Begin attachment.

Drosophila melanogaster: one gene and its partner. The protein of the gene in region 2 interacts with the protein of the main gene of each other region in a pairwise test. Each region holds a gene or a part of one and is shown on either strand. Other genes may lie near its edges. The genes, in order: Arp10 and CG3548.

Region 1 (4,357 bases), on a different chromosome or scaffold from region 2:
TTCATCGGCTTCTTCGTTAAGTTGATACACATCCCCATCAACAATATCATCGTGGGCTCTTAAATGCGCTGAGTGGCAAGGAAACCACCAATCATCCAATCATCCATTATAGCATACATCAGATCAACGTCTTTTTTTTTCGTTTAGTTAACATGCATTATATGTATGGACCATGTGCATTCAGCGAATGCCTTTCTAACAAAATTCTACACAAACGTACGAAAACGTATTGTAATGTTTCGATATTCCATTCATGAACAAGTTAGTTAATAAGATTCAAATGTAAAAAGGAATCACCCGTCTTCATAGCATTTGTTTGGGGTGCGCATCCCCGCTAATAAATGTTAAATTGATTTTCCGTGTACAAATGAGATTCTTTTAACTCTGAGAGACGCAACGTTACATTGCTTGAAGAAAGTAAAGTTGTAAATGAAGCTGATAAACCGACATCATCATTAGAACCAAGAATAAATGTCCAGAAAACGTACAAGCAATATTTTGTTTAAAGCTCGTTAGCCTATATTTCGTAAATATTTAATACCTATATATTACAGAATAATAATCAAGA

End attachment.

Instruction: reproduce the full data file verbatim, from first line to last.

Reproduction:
Drosophila melanogaster: one gene and its partner. The protein of the gene in region 2 interacts with the protein of the main gene of each other region in a pairwise test. Each region holds a gene or a part of one and is shown on either strand. Other genes may lie near its edges. The genes, in order: Arp10 and CG3548.

Region 1 (4,357 bases), on a different chromosome or scaffold from region 2:
TTCATCGGCTTCTTCGTTAAGTTGATACACATCCCCATCAACAATATCATCGTGGGCTCTTAAATGCGCTGAGTGGCAAGGAAACCACCAATCATCCAATCATCCATTATAGCATACATCAGATCAACGTCTTTTTTTTTCGTTTAGTTAACATGCATTATATGTATGGACCATGTGCATTCAGCGAATGCCTTTCTAACAAAATTCTACACAAACGTACGAAAACGTATTGTAATGTTTCGATATTCCATTCATGAACAAGTTAGTTAATAAGATTCAAATGTAAAAAGGAATCACCCGTCTTCATAGCATTTGTTTGGGGTGCGCATCCCCGCTAATAAATGTTAAATTGATTTTCCGTGTACAAATGAGATTCTTTTAACTCTGAGAGACGCAACGTTACATTGCTTGAAGAAAGTAAAGTTGTAAATGAAGCTGATAAACCGACATCATCATTAGAACCAAGAATAAATGTCCAGAAAACGTACAAGCAATATTTTGTTTAAAGCTCGTTAGCCTATATTTCGTAAATATTTAATACCTATATATTACAGAATAATAATCAAGA